The recovery performed here further presses the question, What are these words being recovered into? This section of The Work-Shy is introduced with the resounding claim that “the case files can now function—contrary to their original purpose—as a mutable archive of infidel expression, practice, and knowledge” (p. 5). The word “infidel” is potent in poetics owing to Daniel Tiffany’s provocative book, Infidel Poetics (2009)—these poems aim to disrupt the authority of the case files’ pseudo-scientific language in keeping with a tradition of poetic disruption and assertive obscurity. Certainly the words of inmates are here reorientated from diagnostic evidence to "expression," as in the example of "Pedro." But whose expression do they become in the process? The authorial anonymity of the Blunt Research Project may have been adopted to evade the charge of appropriation serving a literary career; but even so, "Pedro" does little more than designate a particular poem in the sequence. (Sequencing might rather troublingly invoke Henrietta Lacks.) Pedro’s traces are too scant to do more than name the poem and are hemmed in by the generic language of eugenics, “indolent in the extreme” and others. Infidel "practice" must refer to the assembly of these poems, and infidel "knowledge" to disturbance of the epistemology governing the case notes—but this knowledge is hardly news. Between the publication in 2007 of Alexandra Minna Stern’s Eugenic Nation: Faults and Frontiers of Better Breeding in Modern America and its second edition in 2015, the story of American eugenics was filled in by the discovery of large caches of documentary material, leading to high-profile newspaper and television reporting and shocked commentary. While the victims remain in obscurity, much knowledge has come to light. What does the present poetic research add? 


An answer might indeed center on expression—do these poems bring home to a reader the feelings of children subjected to such a regime and to the inhumane language describing them? They do from time to time but almost despite the poetic style adopted. Phrases set paratactically across the page irrespective of left margin and separated by ample white space do look as though they shatter the iron-clad discourse of pseudopsychiatry, challenged also by the italicized words of inmates; but their visual appearance corresponds to a recognizable strain of American poetry from the mid-century onwards, signifying the author’s withdrawal to allow a reader her own semantic errancy (for instance Frank O’Hara’s "Biotherm" and "FYI" poems). Here no such permission is available, for the intentions of this work are proclaimed everywhere from the introductory material to the parallelisms contrasts and contradictions structuring the poems. Clear demarcation of the two discourses operative in each poem ensures one gets the point.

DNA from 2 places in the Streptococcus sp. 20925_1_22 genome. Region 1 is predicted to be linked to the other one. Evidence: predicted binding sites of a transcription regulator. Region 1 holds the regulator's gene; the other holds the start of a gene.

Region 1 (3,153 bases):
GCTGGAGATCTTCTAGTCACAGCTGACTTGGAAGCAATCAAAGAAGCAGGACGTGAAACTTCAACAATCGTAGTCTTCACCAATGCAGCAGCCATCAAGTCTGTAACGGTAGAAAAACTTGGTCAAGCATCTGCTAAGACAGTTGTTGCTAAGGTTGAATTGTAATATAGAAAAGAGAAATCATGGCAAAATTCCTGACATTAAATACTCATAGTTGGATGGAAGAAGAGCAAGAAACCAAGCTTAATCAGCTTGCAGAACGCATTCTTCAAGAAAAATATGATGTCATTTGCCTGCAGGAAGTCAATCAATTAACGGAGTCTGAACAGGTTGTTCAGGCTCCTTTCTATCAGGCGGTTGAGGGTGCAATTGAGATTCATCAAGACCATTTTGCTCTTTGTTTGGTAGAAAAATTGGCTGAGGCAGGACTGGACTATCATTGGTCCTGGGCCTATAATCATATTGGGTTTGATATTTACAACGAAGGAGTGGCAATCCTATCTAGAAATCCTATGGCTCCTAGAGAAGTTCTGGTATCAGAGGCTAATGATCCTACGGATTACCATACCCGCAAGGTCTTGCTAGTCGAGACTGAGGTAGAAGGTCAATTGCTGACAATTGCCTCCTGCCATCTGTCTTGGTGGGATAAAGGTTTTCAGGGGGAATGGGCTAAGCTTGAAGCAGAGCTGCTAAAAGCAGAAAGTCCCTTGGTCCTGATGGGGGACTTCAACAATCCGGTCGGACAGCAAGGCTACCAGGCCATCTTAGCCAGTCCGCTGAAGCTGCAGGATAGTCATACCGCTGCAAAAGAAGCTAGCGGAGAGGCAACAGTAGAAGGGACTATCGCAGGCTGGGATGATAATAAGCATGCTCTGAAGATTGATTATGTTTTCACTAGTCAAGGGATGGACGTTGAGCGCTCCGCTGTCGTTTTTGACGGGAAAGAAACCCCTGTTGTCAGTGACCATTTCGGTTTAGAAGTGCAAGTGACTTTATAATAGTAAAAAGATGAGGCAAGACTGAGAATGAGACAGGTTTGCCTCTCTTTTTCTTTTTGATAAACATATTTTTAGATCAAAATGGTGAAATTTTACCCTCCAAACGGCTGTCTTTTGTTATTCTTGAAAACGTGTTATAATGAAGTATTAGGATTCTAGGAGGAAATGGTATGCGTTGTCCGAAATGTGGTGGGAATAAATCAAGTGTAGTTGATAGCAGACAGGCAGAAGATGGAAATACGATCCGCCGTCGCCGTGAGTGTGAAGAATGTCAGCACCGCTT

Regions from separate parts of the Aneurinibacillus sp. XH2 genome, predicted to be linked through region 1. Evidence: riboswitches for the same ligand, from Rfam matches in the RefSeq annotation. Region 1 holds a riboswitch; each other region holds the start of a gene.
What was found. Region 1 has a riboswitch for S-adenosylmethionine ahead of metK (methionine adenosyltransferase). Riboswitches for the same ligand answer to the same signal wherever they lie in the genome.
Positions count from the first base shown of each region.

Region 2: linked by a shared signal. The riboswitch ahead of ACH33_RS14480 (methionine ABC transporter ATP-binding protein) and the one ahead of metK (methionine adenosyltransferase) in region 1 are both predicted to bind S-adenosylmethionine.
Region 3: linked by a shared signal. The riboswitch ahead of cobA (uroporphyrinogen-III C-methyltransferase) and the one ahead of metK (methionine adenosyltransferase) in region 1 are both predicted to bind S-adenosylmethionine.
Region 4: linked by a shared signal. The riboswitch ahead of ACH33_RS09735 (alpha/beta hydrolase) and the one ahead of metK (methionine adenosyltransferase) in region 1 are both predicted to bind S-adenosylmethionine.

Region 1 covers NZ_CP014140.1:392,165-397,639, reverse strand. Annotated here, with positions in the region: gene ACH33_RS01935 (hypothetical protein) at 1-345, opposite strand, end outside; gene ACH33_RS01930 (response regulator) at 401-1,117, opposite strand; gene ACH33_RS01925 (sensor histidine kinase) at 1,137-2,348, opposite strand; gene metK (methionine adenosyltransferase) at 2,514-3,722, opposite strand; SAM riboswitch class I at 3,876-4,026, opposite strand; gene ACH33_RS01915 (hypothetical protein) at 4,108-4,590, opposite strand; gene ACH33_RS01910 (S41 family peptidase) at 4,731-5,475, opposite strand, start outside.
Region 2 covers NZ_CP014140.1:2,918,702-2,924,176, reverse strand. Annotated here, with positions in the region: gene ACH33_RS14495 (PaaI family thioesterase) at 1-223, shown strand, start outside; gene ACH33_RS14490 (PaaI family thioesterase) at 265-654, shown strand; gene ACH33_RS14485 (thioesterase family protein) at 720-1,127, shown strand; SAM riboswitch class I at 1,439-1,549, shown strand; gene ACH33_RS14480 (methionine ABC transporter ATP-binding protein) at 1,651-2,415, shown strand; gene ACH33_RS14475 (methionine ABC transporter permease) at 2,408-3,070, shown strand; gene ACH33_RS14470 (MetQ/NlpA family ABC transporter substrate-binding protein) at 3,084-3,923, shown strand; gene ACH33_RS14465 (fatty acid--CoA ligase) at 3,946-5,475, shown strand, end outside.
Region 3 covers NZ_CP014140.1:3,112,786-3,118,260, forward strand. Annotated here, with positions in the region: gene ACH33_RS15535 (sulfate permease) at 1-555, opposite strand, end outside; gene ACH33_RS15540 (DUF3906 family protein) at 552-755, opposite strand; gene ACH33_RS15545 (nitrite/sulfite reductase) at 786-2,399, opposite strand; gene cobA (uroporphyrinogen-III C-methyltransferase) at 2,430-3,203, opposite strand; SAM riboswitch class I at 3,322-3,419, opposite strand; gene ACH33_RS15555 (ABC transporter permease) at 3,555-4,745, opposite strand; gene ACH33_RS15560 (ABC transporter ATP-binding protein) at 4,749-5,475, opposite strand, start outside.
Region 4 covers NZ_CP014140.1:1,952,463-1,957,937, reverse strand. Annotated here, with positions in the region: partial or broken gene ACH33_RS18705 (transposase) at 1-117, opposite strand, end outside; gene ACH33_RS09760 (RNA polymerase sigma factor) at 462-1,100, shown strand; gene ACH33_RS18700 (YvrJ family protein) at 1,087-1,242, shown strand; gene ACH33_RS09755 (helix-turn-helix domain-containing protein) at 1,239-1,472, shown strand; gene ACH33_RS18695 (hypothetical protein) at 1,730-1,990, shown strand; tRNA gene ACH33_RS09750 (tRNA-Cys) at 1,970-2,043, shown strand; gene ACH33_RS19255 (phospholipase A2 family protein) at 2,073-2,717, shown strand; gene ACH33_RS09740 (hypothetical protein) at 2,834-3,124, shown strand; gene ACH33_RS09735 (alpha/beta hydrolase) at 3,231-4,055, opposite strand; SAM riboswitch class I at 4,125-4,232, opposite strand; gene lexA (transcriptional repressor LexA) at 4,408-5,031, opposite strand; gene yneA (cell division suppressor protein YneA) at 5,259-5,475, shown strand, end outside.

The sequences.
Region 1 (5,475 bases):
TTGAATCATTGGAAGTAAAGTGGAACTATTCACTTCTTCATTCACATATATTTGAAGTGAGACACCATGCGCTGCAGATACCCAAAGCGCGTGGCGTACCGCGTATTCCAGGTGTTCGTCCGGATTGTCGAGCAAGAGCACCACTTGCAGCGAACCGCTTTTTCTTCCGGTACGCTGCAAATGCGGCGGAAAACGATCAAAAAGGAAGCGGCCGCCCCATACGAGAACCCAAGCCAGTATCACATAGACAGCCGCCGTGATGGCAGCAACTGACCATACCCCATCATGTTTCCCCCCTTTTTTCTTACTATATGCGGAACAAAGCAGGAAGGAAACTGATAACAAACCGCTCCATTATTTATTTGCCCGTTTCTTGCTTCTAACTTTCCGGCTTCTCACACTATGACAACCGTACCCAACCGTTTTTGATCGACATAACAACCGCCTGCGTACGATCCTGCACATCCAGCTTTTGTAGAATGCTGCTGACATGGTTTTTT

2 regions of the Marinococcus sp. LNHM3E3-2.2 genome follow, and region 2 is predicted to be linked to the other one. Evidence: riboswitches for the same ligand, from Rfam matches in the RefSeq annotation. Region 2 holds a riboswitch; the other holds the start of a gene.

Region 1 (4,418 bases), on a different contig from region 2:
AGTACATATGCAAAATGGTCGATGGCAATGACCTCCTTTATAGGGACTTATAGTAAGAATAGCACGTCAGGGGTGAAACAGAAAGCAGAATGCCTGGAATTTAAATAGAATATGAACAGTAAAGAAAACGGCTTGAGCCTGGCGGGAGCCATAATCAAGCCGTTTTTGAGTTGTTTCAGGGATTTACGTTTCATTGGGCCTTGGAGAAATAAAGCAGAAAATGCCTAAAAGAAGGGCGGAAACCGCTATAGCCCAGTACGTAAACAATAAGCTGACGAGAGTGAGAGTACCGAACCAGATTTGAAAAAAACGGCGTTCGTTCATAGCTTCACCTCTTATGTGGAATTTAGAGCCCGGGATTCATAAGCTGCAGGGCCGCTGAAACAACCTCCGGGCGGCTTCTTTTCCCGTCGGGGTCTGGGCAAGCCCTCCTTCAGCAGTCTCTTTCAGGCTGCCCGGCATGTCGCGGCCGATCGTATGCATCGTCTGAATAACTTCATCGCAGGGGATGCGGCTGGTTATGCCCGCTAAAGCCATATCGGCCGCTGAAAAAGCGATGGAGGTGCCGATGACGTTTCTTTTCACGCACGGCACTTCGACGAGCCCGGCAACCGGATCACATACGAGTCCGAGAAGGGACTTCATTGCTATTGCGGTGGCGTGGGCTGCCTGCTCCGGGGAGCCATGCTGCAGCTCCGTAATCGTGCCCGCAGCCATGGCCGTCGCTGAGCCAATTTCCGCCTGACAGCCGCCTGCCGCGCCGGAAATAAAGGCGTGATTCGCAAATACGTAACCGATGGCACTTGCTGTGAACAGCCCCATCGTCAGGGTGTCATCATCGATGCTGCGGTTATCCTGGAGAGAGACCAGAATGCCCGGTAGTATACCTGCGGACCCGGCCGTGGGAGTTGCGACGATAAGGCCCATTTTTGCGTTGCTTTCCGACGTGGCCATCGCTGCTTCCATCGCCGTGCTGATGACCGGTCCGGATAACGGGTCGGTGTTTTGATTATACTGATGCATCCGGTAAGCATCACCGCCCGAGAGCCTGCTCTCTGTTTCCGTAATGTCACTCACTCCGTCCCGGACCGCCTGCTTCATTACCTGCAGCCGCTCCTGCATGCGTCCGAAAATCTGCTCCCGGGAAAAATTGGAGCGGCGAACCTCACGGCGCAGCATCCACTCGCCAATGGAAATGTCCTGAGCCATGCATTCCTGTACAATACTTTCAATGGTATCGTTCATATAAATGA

The term permission is the crux of the brief paragraphs (three to seven lines) comprising "The Book of Listening," a metatextual meditation that divides the two poetic sequences, each paragraph artfully positioned on an entire page. “The poem hovers between the obligation to seek permission to listen and the impossibility of obtaining it from a voice that cannot be reached.” Here “the poem” appears to introduce a general statement about poetics; but the voice heard when reading a poem is a linguistic construct and surely by virtue of publication permission can be assumed in reading and listening to these poems as to any others. Presumably then this is not a general statement but specific to poems re-purposing the language of identified others. Maybe so, but the previous page announces “to listen without fault, one must have permission to listen.” Why should one want to listen without fault? Here the Blunt Research Group distinguishes such faultless listening from eavesdropping, in historical fact the most influential model for lyric reading ("overhearing"). Presentation of these texts as lyric poems positively invites faulty listening—indeed, it invites infidel listening—and the specific form of these poems further encourages a reader’s infidel reading along faultlines. How can reading lyric poems and seeking faithfully to attend to silenced voices be reconciled? Meanwhile the surpassing authority invested in "The Book of Listening" by its visual presentation makes its own questioning vatic.